In Singapore, the consumption of turtle meat and eggs is highly regulated. This doesn’t stop people from trying to skirt the system, of course. In 2018, Immigrations and Checkpoints Authority staff in Singapore confiscated packets of innocuous-looking snacks which turned out to have turtle eggs hidden within. Meanwhile, turtle eggs were being openly sold online on Shopee Malaysia, which promptly shut it down after the listing went viral.
Aside from the ecological impact of disrupting the life cycle of an endangered animal, consuming food containing turtle parts can actually be quite dangerous.
Due to the turtle’s longevity, heavy metals and other chemicals like organochlorines reach extremely high levels in their system over time. When humans eat turtle products, these heavy metals and organochlorines can cause severe adverse health effects, which can ultimately lead to death.
The popularity of turtle products has led Dr. Muhummad Hafiz Borkhanuudin, who is a marine biologist in Terengganu, Malaysia to warn about the dangers of metallic poisoning caused by consumption of turtle products.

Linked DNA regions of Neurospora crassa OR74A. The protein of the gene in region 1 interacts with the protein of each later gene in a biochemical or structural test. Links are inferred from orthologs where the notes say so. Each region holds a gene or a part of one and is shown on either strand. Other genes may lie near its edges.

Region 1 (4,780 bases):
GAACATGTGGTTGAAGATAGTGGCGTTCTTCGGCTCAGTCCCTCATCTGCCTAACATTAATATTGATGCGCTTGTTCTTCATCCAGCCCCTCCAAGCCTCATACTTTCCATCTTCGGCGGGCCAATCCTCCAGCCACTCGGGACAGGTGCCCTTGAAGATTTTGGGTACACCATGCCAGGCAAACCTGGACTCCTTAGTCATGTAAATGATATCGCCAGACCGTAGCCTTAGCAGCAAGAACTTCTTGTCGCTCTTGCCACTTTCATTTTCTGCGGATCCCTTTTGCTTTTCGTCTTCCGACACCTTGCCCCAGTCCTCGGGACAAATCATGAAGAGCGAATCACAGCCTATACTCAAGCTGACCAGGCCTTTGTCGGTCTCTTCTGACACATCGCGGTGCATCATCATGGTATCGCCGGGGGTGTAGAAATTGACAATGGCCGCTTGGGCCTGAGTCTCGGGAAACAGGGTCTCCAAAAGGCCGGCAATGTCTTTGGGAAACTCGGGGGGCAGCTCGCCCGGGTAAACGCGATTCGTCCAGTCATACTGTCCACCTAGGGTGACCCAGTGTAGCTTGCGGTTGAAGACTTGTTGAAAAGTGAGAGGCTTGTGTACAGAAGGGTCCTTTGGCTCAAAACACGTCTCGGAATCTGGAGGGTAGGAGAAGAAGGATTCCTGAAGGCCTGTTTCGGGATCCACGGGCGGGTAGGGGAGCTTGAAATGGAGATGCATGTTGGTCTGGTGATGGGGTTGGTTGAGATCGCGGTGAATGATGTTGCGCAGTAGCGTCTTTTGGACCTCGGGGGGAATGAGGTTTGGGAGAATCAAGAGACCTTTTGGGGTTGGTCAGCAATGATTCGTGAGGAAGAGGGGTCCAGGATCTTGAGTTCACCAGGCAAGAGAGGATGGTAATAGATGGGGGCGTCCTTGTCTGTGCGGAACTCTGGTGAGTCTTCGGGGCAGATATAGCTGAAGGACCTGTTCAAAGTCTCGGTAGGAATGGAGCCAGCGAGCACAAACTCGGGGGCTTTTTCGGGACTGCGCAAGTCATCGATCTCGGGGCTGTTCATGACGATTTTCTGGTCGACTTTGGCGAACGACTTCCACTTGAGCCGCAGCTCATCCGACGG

In Singapore, the turtle products we get in restaurants are sourced from turtle farms. There are turtle farms in Indonesia, Thailand, Vietnam and China. According to Tridelta Food, Singapore’s only HACCP-certified turtle provider, Singaporeans consume 200 tons of turtle meat a year.
It is worth noting that if you must eat turtle products, then it’s probably safer to consume turtle products farmed in a controlled environment. The turtles ingested by Singaporeans are most likely the Chinese Softshell Turtle, the most commonly farmed turtle in Asia.
Some turtle soup shops, such as Ser Seng Turtle Soup, even go as far as to list the benefits of turtle eggs on their website.
One of the touted benefits is increased virility. Strangely enough, Ser Seng Turtle Soup is not the only ones that think so. In countries as far away as the United States and Panama, turtle eggs are being poached due to the belief in their special properties.
Unfortunately for sea turtles all over the world, most of them are endangered or threatened due to human activity. We owe it to them and to the humans that will walk the earth after us to preserve them and make sure they’ll be around for a long time to come.